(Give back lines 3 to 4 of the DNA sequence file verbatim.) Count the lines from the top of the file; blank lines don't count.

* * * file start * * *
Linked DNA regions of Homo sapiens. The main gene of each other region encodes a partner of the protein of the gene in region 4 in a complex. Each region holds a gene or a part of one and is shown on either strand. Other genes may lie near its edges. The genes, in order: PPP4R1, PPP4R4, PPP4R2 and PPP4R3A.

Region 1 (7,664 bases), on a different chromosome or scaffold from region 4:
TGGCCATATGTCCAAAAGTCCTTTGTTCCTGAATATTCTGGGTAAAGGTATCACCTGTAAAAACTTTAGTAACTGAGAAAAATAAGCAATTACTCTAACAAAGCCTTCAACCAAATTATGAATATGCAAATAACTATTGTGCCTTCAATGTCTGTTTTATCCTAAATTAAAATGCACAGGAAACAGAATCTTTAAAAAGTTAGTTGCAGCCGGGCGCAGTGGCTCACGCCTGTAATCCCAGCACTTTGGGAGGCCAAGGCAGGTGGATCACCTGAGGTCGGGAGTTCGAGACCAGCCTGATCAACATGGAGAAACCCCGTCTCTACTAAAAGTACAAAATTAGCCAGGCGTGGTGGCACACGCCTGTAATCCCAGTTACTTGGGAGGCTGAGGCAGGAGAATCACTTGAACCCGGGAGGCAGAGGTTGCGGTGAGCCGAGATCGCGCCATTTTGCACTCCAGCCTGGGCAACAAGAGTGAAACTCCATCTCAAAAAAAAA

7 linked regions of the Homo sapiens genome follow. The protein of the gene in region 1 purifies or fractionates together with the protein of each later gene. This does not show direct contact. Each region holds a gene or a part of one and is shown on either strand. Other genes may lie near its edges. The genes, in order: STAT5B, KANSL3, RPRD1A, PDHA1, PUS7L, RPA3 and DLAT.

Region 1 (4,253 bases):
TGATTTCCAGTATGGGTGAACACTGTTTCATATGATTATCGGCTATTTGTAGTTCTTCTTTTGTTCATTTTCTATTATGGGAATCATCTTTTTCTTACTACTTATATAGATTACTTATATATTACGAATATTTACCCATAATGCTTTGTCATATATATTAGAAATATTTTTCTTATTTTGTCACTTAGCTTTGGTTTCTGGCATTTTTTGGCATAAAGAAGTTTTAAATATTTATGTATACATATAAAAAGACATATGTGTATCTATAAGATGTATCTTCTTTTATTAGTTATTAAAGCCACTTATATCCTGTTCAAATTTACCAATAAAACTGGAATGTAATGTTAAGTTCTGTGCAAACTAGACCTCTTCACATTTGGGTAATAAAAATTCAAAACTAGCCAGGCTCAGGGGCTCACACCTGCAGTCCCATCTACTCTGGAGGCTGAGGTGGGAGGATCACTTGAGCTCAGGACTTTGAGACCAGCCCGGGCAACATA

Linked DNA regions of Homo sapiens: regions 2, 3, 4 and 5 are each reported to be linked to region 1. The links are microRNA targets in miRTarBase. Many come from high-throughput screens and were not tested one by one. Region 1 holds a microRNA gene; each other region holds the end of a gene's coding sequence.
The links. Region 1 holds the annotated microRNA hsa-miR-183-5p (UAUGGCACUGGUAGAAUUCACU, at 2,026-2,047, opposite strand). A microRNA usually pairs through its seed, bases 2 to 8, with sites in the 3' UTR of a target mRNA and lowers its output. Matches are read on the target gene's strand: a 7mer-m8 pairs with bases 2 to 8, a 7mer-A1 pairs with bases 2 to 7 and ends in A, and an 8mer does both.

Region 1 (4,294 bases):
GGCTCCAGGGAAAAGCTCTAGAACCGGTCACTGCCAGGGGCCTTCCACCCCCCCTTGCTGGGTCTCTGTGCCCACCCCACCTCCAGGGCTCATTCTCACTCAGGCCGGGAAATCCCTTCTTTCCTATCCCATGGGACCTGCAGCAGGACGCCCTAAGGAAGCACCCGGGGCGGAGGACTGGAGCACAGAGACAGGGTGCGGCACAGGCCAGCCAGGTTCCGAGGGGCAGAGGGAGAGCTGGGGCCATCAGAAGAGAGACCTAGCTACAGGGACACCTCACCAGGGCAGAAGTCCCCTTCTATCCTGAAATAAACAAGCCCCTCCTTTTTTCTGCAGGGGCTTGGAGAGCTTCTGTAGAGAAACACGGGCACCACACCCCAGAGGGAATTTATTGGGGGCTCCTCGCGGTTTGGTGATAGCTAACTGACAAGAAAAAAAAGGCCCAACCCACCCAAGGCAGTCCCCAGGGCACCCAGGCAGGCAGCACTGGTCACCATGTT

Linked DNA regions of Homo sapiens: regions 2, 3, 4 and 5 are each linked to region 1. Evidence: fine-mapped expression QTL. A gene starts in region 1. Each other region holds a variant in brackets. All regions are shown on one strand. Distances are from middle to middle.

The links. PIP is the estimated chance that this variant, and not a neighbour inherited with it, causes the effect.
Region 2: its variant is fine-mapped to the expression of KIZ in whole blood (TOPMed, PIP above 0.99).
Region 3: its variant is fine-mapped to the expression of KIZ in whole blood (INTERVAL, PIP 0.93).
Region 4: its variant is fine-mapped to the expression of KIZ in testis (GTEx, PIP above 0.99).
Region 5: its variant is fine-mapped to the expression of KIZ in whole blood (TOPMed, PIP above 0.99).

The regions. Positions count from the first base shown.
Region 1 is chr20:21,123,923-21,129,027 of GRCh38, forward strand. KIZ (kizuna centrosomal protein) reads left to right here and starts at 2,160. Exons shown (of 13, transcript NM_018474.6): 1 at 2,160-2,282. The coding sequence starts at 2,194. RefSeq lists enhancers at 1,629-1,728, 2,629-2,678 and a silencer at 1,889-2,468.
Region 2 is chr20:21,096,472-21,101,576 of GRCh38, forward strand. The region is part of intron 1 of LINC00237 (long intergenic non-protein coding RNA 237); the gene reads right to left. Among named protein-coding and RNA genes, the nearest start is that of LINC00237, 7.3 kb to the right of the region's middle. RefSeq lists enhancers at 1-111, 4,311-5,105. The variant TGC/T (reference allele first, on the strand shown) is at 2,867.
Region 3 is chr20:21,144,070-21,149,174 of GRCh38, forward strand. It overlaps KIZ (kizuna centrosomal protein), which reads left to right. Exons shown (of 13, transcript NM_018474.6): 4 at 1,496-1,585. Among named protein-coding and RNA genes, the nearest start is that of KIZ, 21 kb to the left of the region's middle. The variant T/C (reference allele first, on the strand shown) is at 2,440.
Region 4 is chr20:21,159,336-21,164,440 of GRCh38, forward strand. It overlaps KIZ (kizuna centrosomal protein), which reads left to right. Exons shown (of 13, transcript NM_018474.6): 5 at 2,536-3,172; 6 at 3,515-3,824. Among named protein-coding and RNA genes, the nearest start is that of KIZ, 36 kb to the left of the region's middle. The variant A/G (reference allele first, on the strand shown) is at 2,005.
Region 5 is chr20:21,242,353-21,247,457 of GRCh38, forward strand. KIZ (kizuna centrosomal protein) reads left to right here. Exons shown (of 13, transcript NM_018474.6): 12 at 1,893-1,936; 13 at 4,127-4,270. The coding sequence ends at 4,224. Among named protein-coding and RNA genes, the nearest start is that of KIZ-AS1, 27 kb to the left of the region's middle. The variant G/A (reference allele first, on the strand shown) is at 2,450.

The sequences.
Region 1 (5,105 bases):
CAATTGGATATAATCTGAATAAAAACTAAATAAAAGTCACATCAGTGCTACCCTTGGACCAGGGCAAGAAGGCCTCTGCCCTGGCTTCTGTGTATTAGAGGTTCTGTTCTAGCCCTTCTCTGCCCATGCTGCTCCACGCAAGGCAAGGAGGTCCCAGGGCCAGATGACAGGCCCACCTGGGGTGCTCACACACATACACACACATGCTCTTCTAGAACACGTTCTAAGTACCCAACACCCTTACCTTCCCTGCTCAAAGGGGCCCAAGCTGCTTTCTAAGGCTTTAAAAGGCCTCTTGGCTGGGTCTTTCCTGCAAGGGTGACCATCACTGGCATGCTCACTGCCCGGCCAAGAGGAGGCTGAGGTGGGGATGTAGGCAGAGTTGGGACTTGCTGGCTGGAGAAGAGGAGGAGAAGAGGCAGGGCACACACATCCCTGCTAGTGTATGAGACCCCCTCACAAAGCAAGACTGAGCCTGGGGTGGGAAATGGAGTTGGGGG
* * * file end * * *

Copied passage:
TGGCCATATGTCCAAAAGTCCTTTGTTCCTGAATATTCTGGGTAAAGGTATCACCTGTAAAAACTTTAGTAACTGAGAAAAATAAGCAATTACTCTAACAAAGCCTTCAACCAAATTATGAATATGCAAATAACTATTGTGCCTTCAATGTCTGTTTTATCCTAAATTAAAATGCACAGGAAACAGAATCTTTAAAAAGTTAGTTGCAGCCGGGCGCAGTGGCTCACGCCTGTAATCCCAGCACTTTGGGAGGCCAAGGCAGGTGGATCACCTGAGGTCGGGAGTTCGAGACCAGCCTGATCAACATGGAGAAACCCCGTCTCTACTAAAAGTACAAAATTAGCCAGGCGTGGTGGCACACGCCTGTAATCCCAGTTACTTGGGAGGCTGAGGCAGGAGAATCACTTGAACCCGGGAGGCAGAGGTTGCGGTGAGCCGAGATCGCGCCATTTTGCACTCCAGCCTGGGCAACAAGAGTGAAACTCCATCTCAAAAAAAAA

7 linked regions of the Homo sapiens genome follow. The protein of the gene in region 1 purifies or fractionates together with the protein of each later gene. This does not show direct contact. Each region holds a gene or a part of one and is shown on either strand. Other genes may lie near its edges. The genes, in order: STAT5B, KANSL3, RPRD1A, PDHA1, PUS7L, RPA3 and DLAT.